Sunday, June 15, 2008

This makes the Ark of the Covenant killing Nazis look plausible

Review: Indiana Jones and the Kingdom of the Crystal Skull

And boy, that sure is a mouthful. I'll return again to one of my slogans: that I'm not really a movie person, but that I might appear to be one when I go on a movie-reviewing spree. That usually happens thanks to my legitimate movie person friends at two times of the year: the end of the year pre-Oscar season, and the summer blockbuster season. (Count this as the summer blockbuster installment of 2008.) Just to prove how much of a movie person I'm not, let's talk about the Indiana Jones movies. I've only seen the first one once, about five years ago, and I don't really remember what happened in it. I've never even seen the second or third ones. If that's not shirking my duty as a cinema-obsessed American, I don't know what is.

On the bright side, I've been told that if I'm only going to have seen two of the movies, the first and fourth aren't a bad two. And if I pretended to be a little apprehensive about having missed "some critical plot detail" in the second or third ones before I saw the fourth, the Indiana Jones series proves that it's on the other end of the "serial scale" from, say, Lost. I do have at least some modicum of education on the series; enough, for instance, to understand why Dr. Jones has a picture of Sean Connery on his desk.

And if I say that I don't really remember the first movie at all, I at least remember the iconic scene, perhaps one of the defining in American moviemaking, where Indiana shoots the scimitar-wielding Arabic fellow. That, and I remember lightning shooting out from the Arc of the Covenant and killing Nazis. And I remember thinking, up until this point in the movie, it almost seemed plausible. Maybe there really is some hidden Pharaonic staff buried in a tomb that, when placed in the right part of the model of the city, lights up with the rays of the sun, etc. etc. The lightning part was a jump into the idea of "yep, you're going to have some supernatural/paranormal events in this movie." Okay, fine.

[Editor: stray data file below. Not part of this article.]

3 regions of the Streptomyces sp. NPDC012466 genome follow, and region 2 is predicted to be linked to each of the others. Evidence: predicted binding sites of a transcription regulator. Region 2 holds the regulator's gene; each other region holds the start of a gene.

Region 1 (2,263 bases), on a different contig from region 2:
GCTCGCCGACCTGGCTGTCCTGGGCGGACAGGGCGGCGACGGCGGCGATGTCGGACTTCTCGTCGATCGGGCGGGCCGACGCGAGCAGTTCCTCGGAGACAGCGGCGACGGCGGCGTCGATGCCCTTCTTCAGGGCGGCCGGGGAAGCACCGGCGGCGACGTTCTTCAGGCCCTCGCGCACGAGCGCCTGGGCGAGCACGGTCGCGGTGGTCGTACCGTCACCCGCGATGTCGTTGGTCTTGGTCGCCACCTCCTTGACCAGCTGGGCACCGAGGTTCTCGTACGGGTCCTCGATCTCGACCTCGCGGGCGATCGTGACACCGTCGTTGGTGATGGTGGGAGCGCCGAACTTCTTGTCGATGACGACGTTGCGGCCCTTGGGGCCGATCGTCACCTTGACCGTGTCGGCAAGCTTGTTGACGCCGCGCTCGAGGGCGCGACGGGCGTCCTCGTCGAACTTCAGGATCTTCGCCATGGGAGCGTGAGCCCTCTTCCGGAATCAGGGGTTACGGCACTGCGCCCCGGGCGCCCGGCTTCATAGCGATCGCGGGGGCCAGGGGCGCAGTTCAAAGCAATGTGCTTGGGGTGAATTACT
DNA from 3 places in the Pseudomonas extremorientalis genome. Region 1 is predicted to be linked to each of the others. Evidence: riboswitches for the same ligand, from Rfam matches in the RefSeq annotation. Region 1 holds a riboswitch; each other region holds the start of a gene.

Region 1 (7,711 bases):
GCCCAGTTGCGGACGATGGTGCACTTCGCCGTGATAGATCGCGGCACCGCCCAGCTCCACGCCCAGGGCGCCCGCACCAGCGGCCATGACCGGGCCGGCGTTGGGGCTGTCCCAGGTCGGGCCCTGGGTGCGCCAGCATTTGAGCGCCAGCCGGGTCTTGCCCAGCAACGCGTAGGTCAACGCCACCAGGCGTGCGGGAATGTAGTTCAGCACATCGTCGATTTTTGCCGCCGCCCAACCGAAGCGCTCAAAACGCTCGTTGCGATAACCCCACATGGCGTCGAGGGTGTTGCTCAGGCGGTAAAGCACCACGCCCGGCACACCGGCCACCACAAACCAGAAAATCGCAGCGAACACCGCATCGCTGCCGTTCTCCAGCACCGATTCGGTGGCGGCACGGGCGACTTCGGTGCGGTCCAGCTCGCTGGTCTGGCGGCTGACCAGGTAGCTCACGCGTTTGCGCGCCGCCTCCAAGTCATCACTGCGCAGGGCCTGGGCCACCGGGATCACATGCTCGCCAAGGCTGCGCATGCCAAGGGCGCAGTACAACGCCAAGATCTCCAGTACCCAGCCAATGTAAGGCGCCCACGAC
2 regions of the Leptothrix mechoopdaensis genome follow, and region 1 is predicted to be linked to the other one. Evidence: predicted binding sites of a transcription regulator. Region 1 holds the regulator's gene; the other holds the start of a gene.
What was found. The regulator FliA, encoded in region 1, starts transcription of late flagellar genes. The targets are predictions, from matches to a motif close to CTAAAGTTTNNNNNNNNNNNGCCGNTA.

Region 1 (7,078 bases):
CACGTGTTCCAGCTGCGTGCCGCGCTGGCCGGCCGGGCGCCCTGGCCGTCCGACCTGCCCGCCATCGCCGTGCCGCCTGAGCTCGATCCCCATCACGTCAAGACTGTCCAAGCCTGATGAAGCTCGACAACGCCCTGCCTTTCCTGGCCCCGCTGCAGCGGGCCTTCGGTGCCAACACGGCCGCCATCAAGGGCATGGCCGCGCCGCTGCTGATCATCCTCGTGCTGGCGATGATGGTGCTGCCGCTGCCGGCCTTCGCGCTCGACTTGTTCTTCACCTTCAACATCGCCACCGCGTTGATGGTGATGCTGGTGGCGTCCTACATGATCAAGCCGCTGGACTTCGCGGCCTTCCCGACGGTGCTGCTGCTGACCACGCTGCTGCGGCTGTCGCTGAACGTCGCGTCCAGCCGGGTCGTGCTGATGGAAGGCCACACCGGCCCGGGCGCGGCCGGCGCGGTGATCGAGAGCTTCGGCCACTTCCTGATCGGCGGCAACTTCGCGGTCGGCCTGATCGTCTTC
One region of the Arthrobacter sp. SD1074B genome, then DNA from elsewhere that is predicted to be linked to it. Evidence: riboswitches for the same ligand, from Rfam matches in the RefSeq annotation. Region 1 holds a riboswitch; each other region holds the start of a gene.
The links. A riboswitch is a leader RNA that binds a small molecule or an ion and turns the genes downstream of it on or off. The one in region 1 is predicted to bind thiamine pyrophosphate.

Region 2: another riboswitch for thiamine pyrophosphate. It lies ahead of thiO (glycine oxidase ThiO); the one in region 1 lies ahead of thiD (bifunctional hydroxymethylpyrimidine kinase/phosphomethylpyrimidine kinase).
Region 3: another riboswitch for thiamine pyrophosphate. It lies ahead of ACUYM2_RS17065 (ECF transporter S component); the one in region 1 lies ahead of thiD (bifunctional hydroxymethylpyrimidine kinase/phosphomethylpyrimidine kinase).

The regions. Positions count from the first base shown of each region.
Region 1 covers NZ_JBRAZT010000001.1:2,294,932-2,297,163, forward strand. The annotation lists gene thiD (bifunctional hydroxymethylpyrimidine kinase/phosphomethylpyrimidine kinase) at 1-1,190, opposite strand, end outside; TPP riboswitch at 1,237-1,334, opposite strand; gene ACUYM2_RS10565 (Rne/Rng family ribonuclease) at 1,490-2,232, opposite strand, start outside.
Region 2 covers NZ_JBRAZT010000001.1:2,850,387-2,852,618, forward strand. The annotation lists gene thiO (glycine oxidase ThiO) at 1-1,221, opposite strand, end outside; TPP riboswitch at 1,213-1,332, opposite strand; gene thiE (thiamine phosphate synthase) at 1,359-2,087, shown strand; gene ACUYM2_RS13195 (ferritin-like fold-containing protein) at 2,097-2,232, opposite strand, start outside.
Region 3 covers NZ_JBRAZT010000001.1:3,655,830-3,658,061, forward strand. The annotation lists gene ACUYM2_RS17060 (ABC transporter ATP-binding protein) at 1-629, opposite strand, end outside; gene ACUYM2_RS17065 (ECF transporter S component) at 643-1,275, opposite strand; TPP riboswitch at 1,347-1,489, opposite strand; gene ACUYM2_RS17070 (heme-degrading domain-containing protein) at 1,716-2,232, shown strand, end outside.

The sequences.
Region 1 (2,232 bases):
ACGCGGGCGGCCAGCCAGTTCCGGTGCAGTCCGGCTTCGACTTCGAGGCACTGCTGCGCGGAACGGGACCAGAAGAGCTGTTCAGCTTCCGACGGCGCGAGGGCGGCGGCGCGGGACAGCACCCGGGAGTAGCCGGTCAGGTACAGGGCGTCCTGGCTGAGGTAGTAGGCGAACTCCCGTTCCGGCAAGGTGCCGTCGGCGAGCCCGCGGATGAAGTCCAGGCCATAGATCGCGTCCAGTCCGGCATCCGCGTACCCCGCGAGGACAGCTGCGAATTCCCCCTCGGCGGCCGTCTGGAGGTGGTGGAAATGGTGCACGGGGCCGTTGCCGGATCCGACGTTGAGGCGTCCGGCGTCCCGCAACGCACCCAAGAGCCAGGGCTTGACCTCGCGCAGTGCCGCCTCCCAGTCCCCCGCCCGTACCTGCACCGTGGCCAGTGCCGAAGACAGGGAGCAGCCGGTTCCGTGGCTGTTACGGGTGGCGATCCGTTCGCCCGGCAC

The events of the fourth movie idea put that to shame, whether for better or worse. The ending of the movie is so awash in the paranormal that you can't decide whether to be confused or entertained, or merely to start lathering on the Mystery Science Theater. I mean, aliens, all right. The Mayan ruins are actually a spaceship, whatever. But not just a normal spaceship, no, an interdimensional one, that transports matter to other versions of space by sucking them through some hole in the ceiling?

I'm obviously not expecting the most subtly worked, nuanced plot from an action movie, but there's a massive hole in the plot that opens right when Dr. Jones and friends walk into the "bunch of aliens with crystal skeletons" room. So there's this legend that whoever returns the skull to the city gets control over its powers. Cool. Here's the difficulty with that: conquistador guy takes the skull from that chamber in, what, 1500-something? If all it took for the spaceship to get booted up again was for all the parts of all the aliens to be present, shouldn't the chamber already have been sucking stuff into another dimension? And how did that legend get started anyway?

So in terms of "movie that makes you think" you're in the wrong place--unless you want to try and puzzle through that plot hole. As an Indiana Jones movie, I'm not the best person to ask about that, given my relative lack of experience with the rest of the series. But as an action movie, and as an inspiration for adventure stories, it's a lot of fun.

One thing I really don't understand (aside from the entire backstory to the film) is Shia LaBeouf. My dad had seen that this person called Shia LaBeouf was hosting Saturday Night Live, and he asked me if I had any idea who that was. This was before I'd seen the movie, of course. "Nope," I responded. "In fact, I have no idea if that's a male or female." Turns out, of course, it's the guy who plays Jones' sidekick-slash-long lost son, an actor who's shown up in a handful of earlier movies, and someone who's apparently slated to become a huge movie star this year. Good to know.

Currently listening: "Either Way", Wilco


Anonymous said...

Shia LeBouf is actually a very very good actor (some have compared him to Tom Hanks, and not just because of similarity of looks). I haven't seen Transformers or Indy yet (two of his bigger movies), but I have seen Disturbia and The Greatest Game Ever Played, and he absolutely shined in those, especially the latter. He also did very well in his much much more minor roles in Constantine and I, Robot.

Anyway, that's enough for me. I encourage you to check him out, especially in The Greatest Game Ever Played. A very worthwhile movie, even if you end up not liking Shia LeBouf.

Matt Pavlovich said...

Oh, he acted the part in Indiana Jones well enough, and I agree that he's a good actor. My issue isn't with him, or with his acting, it's with the presumption that I ought to know who this man is. And it seems like everyone else knows who he is, and I'm completely lost. I therefore suspect a conspiracy among movie producers to make me never have heard of this man.

For example, I was in France when Transformers came out--we hadn't yet discovered Luxembourg, and we all know what happened the one time I tried to watch an American movie in France. Moreover, I've never even heard of The Greatest Game Ever Played, and I think the name Disturbia sounds familiar, but I couldn't tell you a thing about it.